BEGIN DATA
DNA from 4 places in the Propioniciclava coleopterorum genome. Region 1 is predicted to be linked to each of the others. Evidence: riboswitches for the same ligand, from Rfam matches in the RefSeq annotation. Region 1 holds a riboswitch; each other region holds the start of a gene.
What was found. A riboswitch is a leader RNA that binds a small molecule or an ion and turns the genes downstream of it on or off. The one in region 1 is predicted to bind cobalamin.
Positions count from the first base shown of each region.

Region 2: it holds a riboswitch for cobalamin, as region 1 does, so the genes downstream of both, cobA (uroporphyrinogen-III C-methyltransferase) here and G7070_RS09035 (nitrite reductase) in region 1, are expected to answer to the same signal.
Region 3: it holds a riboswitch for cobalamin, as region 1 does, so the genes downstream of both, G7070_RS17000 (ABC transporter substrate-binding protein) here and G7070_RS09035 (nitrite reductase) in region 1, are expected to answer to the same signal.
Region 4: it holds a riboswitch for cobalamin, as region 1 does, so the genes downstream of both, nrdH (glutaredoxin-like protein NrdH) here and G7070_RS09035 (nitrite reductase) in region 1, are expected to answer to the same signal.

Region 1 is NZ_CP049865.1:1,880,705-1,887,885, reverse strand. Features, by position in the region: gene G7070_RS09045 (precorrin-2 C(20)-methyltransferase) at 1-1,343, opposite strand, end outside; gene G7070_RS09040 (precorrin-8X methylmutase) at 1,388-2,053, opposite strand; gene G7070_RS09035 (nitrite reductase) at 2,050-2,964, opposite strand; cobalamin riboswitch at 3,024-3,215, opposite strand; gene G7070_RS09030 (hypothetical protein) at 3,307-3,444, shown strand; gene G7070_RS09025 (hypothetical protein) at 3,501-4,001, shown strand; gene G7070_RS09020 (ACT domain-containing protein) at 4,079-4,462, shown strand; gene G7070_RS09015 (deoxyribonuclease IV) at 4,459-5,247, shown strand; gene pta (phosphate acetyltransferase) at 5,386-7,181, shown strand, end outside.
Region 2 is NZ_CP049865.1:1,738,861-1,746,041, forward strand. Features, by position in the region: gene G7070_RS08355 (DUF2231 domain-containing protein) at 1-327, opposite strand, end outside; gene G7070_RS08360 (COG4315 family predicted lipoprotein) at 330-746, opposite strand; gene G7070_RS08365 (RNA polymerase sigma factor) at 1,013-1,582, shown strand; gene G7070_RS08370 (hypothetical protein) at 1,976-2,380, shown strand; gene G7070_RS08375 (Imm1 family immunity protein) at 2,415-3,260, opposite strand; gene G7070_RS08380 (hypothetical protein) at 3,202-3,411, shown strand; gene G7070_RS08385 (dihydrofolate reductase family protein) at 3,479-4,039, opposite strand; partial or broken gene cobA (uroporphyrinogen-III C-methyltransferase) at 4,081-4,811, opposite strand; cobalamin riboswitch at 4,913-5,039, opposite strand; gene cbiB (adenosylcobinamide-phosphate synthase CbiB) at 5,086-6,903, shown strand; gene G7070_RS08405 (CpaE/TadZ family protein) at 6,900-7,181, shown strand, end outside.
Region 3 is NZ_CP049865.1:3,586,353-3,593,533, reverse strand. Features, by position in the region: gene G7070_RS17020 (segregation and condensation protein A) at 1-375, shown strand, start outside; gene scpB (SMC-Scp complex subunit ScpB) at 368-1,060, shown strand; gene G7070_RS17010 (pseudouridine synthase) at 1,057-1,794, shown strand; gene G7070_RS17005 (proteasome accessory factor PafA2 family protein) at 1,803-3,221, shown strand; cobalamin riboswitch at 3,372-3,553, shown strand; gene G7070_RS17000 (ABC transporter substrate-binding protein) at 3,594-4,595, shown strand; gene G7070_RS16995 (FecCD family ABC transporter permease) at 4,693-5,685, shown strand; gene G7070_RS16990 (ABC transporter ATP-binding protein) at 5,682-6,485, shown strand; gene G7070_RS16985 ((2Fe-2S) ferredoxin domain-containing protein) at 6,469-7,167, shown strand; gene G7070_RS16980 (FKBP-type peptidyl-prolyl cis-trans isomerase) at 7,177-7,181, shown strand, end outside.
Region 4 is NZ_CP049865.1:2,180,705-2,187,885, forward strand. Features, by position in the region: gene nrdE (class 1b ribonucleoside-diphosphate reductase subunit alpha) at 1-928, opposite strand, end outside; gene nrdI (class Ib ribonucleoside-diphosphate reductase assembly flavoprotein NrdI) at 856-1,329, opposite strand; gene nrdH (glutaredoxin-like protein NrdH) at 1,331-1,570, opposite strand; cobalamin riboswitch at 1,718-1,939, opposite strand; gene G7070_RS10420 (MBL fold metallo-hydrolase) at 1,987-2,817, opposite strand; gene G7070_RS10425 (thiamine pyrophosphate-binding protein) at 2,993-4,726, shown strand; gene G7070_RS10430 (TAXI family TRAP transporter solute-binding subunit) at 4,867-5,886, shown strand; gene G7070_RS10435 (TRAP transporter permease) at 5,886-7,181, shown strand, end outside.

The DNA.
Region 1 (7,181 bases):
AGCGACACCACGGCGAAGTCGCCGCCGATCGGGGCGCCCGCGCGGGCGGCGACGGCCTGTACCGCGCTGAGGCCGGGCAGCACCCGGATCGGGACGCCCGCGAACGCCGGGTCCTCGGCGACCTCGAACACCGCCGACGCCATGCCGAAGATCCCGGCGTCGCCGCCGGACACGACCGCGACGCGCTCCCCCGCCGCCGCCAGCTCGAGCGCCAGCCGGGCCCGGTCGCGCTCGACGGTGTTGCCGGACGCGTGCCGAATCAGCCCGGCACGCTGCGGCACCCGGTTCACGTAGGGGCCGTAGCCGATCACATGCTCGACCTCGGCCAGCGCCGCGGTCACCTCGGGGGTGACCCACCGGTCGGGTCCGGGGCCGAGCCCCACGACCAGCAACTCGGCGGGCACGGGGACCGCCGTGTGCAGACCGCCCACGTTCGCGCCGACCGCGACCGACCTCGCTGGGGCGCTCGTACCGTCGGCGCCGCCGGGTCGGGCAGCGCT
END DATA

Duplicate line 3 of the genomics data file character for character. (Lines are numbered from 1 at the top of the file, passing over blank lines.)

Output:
Positions count from the first base shown of each region.